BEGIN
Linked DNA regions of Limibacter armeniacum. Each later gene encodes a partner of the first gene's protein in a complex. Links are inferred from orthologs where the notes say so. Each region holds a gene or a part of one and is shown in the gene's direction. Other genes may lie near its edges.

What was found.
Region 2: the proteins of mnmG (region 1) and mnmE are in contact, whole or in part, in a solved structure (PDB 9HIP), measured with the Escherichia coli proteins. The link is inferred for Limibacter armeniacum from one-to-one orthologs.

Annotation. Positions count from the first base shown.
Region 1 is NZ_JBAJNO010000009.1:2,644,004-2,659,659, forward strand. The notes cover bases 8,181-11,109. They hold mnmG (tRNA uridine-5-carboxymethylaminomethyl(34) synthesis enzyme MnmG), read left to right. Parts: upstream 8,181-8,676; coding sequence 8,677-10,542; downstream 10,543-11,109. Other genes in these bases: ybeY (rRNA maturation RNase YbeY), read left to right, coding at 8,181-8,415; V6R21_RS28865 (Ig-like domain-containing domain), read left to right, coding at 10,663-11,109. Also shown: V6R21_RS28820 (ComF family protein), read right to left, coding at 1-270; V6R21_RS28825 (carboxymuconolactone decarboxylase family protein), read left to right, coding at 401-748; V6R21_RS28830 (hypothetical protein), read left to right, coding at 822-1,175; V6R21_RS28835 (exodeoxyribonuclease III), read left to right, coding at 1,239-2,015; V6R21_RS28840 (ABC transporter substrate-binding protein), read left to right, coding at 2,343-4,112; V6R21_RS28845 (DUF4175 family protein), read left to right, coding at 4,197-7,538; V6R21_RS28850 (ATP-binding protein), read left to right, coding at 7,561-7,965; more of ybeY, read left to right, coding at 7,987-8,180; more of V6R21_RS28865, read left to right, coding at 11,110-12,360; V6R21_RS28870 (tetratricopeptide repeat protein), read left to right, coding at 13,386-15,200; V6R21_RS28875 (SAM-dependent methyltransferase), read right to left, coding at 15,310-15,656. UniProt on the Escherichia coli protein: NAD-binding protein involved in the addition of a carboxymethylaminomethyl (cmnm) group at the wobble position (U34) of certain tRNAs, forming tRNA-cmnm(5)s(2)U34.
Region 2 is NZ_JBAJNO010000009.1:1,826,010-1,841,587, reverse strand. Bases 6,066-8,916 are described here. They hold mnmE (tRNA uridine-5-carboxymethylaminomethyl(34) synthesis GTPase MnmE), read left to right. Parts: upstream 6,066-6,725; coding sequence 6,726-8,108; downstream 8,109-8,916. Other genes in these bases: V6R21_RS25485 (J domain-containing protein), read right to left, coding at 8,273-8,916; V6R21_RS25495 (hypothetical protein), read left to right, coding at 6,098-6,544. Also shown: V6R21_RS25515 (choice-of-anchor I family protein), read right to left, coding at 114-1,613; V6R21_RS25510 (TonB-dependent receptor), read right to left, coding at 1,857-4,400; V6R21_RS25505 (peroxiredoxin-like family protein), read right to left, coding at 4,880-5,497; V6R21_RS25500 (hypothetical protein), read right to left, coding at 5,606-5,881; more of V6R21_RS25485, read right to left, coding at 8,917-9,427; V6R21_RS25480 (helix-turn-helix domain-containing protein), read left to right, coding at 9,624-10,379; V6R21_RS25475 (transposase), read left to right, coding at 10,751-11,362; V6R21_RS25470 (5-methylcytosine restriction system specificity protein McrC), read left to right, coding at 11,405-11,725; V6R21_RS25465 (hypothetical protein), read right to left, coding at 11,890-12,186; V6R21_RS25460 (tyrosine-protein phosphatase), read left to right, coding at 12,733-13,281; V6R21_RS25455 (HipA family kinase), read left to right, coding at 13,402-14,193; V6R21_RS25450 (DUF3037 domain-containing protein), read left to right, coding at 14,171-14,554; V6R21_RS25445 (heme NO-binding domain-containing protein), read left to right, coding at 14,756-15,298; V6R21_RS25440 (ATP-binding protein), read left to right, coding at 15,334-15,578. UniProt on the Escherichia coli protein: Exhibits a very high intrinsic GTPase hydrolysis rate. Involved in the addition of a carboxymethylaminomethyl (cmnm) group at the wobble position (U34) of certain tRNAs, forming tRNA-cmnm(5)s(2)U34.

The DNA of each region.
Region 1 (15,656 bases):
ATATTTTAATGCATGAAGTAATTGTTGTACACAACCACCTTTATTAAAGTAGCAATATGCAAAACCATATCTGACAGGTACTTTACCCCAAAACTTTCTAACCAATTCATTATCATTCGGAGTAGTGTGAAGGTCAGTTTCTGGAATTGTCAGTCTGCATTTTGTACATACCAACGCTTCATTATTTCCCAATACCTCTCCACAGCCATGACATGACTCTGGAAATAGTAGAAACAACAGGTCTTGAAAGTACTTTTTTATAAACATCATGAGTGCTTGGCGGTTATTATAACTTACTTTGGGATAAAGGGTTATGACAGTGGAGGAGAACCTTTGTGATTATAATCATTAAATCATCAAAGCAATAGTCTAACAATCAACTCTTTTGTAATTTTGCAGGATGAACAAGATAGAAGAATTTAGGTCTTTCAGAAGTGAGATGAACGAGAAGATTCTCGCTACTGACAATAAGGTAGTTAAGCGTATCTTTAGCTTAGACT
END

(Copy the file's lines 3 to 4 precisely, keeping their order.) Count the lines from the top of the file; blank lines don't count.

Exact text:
Region 2: the proteins of mnmG (region 1) and mnmE are in contact, whole or in part, in a solved structure (PDB 9HIP), measured with the Escherichia coli proteins. The link is inferred for Limibacter armeniacum from one-to-one orthologs.

Annotation. Positions count from the first base shown.